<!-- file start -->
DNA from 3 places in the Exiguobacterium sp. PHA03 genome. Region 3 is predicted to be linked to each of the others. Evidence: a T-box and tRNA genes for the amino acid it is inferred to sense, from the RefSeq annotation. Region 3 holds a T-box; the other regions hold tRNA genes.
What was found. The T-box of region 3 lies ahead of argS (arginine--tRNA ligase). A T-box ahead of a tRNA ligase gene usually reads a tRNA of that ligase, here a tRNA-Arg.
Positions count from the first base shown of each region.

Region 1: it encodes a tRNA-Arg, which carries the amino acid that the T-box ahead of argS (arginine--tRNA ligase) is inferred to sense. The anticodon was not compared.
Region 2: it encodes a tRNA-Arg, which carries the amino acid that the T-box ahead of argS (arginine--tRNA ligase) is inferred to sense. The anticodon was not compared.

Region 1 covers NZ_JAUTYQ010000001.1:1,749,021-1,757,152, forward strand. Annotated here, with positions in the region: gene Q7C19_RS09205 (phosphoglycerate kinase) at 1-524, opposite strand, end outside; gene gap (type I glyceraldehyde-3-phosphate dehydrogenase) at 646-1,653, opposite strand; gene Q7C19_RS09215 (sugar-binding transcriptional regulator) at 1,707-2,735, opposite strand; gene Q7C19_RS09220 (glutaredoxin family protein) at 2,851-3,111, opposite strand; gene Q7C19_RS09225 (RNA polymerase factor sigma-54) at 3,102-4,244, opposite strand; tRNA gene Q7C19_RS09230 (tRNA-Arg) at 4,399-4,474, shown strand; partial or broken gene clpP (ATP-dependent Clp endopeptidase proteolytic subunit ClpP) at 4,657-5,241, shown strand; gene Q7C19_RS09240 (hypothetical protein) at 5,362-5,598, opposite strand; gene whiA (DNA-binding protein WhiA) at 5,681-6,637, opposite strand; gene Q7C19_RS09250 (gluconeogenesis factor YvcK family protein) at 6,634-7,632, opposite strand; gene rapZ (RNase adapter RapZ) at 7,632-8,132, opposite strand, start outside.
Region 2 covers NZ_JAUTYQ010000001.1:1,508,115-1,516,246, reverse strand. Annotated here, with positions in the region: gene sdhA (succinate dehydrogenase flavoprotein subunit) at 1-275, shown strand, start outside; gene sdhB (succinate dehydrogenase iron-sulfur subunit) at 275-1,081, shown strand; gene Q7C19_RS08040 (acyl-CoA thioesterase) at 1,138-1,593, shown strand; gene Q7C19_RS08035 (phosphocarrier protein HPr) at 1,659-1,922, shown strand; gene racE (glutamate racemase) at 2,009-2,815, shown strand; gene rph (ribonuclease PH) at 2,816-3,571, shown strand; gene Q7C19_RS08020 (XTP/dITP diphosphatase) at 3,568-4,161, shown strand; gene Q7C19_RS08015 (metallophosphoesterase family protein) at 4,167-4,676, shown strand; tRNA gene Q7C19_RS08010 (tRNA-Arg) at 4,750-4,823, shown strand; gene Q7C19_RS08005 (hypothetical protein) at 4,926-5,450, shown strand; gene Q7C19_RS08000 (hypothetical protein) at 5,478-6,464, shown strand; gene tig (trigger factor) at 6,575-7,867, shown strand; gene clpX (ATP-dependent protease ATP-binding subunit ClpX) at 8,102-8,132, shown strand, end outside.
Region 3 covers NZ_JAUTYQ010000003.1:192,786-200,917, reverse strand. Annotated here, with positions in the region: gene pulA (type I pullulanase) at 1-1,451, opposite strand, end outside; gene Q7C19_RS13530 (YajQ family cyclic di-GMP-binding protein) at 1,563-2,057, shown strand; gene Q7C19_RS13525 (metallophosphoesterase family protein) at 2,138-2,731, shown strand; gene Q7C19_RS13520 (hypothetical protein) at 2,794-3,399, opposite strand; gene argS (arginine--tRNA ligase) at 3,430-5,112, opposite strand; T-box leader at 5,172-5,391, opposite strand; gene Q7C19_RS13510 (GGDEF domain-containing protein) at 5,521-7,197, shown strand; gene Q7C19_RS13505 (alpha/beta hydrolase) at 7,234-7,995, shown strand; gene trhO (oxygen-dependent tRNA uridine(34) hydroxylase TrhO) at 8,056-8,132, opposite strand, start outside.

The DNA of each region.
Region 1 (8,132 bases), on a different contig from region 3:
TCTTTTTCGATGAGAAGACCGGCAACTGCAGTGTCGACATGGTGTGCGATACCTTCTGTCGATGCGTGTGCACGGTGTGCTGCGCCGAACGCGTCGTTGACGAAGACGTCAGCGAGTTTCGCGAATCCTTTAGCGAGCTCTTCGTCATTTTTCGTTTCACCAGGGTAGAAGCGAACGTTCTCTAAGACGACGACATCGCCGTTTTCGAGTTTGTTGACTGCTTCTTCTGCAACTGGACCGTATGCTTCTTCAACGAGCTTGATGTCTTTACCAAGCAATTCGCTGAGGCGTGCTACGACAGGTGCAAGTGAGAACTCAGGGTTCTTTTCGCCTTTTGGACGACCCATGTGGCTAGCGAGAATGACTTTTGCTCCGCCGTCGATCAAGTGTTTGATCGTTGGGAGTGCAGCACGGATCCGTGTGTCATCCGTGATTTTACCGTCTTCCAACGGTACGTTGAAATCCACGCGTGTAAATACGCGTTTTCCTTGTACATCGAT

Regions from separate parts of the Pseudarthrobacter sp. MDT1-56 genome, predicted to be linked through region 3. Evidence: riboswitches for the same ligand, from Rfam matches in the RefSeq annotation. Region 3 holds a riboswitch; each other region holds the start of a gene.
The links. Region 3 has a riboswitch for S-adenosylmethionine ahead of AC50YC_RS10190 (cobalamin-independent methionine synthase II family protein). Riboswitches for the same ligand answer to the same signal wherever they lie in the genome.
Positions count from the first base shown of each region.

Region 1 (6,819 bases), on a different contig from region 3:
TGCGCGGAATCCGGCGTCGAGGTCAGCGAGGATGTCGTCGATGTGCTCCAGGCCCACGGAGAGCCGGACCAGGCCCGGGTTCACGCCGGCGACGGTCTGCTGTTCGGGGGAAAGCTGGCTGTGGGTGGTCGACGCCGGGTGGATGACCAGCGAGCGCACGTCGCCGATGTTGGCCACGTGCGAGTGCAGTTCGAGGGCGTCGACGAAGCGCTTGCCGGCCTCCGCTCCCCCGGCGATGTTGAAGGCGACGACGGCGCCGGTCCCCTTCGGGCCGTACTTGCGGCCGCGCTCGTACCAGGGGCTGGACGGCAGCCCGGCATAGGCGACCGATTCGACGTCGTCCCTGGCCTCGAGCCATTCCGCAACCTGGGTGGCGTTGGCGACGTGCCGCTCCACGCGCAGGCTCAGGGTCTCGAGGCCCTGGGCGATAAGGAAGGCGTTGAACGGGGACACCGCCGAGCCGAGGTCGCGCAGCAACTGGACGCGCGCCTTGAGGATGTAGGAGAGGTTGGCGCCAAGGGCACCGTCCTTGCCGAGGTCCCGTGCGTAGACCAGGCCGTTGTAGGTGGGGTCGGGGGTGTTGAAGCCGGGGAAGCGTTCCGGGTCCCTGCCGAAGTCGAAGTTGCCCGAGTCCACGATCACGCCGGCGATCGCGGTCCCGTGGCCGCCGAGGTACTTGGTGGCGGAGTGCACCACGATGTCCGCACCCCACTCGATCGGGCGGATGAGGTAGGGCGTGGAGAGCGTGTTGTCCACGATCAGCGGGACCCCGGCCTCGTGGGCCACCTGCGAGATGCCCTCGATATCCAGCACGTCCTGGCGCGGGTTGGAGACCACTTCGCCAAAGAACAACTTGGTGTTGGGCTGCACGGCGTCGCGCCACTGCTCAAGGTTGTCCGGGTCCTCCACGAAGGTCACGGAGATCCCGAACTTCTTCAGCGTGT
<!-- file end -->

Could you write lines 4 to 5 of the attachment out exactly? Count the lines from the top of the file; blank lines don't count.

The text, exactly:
Region 1: it encodes a tRNA-Arg, which carries the amino acid that the T-box ahead of argS (arginine--tRNA ligase) is inferred to sense. The anticodon was not compared.
Region 2: it encodes a tRNA-Arg, which carries the amino acid that the T-box ahead of argS (arginine--tRNA ligase) is inferred to sense. The anticodon was not compared.